- The Washington Times - Tuesday, December 4, 2001

RICHMOND Gov. James S. Gilmore III reduced the state's official revenue estimate by another $112 million yesterday, widening the expected hole in the state budget to $1 billion and warning that the recession may linger longer than first projected.
The revision likely rules out any chance that state employees and teachers, state college faculty and sheriffs' deputies will get raises this year, and it sets the stage for deep cuts in a new two-year blueprint for state spending through 2004 that Mr. Gilmore will submit Dec. 19.
"This is a very difficult budget more difficult than most people understand it to be, more difficult than has been discussed publicly, more difficult than many legislators think it is. It is going to be very difficult to achieve these things," Mr. Gilmore said.
He would not discuss plans for his spending cuts, including possible layoffs, for this year's revised budget or the new two-year budget, but he said he would not propose a tax increase in his budget.
In November, Mr. Gilmore said the state will fall $890 million short of its revenue forecasts and announced that he had ordered state agency heads to prepare recommendations for cutting 2 percent from their operating budgets. He also announced that the withering economy would make it impossible for him to complete the phaseout of the local tax on personal automobiles by 2002, the signature achievement of his term.
Mr. Gilmore said yesterday he was adopting the forecast of the Governor's Advisory Committee on Revenue Estimates, the darkest of several assessments made to him in recent weeks. GACRE, a panel of influential Virginia business leaders, warned Mr. Gilmore and Gov.-elect Mark R. Warner in a private Nov. 19 meeting that the recession will last longer than economists had projected, and that the recovery would be slower, the governor said.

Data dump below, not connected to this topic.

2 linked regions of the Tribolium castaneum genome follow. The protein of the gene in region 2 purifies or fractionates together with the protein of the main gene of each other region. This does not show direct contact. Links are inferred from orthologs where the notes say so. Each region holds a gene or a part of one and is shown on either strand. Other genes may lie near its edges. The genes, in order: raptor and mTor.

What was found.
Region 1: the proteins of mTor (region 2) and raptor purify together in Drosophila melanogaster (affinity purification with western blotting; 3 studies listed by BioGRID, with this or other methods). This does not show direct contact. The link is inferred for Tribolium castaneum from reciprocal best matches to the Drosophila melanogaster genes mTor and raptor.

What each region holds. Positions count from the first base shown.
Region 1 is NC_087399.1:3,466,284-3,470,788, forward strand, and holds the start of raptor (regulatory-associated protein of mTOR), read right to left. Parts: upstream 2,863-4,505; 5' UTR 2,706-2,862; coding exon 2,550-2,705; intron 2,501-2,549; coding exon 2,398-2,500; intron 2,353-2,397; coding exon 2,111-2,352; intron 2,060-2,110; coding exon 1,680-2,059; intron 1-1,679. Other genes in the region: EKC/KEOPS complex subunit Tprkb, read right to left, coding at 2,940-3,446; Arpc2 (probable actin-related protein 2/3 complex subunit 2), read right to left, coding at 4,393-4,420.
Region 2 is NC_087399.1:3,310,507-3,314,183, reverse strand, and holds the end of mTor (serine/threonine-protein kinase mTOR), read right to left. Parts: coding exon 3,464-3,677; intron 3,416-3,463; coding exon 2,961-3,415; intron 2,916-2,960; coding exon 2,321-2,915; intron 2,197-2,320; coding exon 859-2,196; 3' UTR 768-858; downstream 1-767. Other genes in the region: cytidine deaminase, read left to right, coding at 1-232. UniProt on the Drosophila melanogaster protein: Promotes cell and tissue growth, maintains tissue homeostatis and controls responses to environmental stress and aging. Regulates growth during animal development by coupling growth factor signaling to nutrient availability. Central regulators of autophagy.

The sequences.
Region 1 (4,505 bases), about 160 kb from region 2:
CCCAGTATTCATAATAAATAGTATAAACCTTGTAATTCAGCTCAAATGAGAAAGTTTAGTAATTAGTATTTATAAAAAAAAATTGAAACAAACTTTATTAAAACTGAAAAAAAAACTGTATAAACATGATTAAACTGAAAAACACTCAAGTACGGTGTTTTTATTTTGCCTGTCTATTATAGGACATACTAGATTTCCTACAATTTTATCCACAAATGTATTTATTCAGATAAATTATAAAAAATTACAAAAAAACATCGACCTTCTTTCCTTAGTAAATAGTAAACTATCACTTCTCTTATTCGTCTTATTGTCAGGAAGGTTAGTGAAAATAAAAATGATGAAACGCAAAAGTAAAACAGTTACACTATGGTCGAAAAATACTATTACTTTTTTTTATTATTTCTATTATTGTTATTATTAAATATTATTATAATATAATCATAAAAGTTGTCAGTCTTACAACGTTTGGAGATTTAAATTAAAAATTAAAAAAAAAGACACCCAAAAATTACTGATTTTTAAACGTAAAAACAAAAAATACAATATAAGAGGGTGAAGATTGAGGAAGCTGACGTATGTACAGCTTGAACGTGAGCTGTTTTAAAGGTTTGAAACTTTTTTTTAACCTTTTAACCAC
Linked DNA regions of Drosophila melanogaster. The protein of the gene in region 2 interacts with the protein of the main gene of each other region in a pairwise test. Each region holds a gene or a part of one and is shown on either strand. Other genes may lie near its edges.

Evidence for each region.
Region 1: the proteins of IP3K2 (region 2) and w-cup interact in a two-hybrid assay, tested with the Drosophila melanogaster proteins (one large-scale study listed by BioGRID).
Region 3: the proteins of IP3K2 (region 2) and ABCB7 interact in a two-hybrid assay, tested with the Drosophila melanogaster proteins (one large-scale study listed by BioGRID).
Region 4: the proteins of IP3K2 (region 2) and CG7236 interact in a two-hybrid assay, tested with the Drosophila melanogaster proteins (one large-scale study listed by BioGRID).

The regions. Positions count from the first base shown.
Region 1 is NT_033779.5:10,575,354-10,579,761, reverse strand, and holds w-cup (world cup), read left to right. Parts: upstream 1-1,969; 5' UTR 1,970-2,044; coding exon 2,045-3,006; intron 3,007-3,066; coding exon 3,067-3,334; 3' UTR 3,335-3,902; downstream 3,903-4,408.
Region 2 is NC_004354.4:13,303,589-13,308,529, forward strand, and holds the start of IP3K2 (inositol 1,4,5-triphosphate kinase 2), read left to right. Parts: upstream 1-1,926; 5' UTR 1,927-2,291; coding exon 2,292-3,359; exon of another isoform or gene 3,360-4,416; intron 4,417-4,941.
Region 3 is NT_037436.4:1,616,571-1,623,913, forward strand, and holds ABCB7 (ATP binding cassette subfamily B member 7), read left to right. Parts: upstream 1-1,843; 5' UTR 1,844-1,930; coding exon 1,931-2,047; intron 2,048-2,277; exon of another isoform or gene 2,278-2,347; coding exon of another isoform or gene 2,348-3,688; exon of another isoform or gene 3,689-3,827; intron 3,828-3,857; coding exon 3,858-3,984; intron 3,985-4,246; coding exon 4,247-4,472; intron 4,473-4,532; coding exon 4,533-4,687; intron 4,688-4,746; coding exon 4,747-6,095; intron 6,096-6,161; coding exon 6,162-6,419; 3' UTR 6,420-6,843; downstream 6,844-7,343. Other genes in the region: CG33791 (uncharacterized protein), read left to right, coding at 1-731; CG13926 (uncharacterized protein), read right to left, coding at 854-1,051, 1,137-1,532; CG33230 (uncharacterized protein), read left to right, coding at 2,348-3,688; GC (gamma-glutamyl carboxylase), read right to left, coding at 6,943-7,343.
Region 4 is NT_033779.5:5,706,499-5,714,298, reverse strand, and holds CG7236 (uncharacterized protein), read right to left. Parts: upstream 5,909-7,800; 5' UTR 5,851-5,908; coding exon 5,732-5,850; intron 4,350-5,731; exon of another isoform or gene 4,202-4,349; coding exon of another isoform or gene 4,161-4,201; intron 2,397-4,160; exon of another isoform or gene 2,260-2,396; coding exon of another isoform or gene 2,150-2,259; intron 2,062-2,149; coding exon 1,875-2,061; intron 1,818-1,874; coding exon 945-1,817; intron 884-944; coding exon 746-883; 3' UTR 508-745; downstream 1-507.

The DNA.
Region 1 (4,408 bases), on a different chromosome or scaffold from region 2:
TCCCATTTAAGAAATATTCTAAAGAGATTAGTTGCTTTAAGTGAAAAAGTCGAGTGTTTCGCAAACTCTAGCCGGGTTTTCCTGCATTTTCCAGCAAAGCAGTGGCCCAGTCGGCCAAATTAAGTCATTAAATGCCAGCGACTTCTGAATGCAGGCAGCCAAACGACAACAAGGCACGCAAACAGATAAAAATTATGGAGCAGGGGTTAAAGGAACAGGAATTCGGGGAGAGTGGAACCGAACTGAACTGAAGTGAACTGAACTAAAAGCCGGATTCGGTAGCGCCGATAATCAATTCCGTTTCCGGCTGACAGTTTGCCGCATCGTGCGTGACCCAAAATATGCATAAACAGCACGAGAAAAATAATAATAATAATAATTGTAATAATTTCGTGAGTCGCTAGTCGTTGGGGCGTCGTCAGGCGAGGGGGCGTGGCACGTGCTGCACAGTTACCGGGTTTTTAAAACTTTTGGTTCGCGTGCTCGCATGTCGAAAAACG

"A governor could look at a combination of these things or could take the top one, which, of course, would project more money and make it easier to budget … but instead we're going to make some tough budget decisions and go for the lower amount," Mr. Gilmore said.
In a two-paragraph statement, Mr. Warner, a Democrat, commended Mr. Gilmore's conservative revenue estimates, but said he needed to know more about where his Republican predecessor plans to pare spending.
"This requires not only a realistic short and long-term evaluation of revenue projections, but also a hard look at the expenditure side of Virginia's budget. I look forward to seeing all of the facts as we prepare to deal with these challenges when our administration takes office," Mr. Warner said in a statement issued by his transition office.
Delegate Vincent F. Callahan Jr., Fairfax Republican and chairman of the budget-writing House Appropriations Committee, said Mr. Gilmore's numbers might not be austere enough. His committee's budget analysts last month projected a shortfall of up to $1.2 billion this year.
While cuts will be unavoidable and pay raises unlikely, public education would most likely receive the top priority from the legislature that convenes Jan. 8, Mr. Callahan said.

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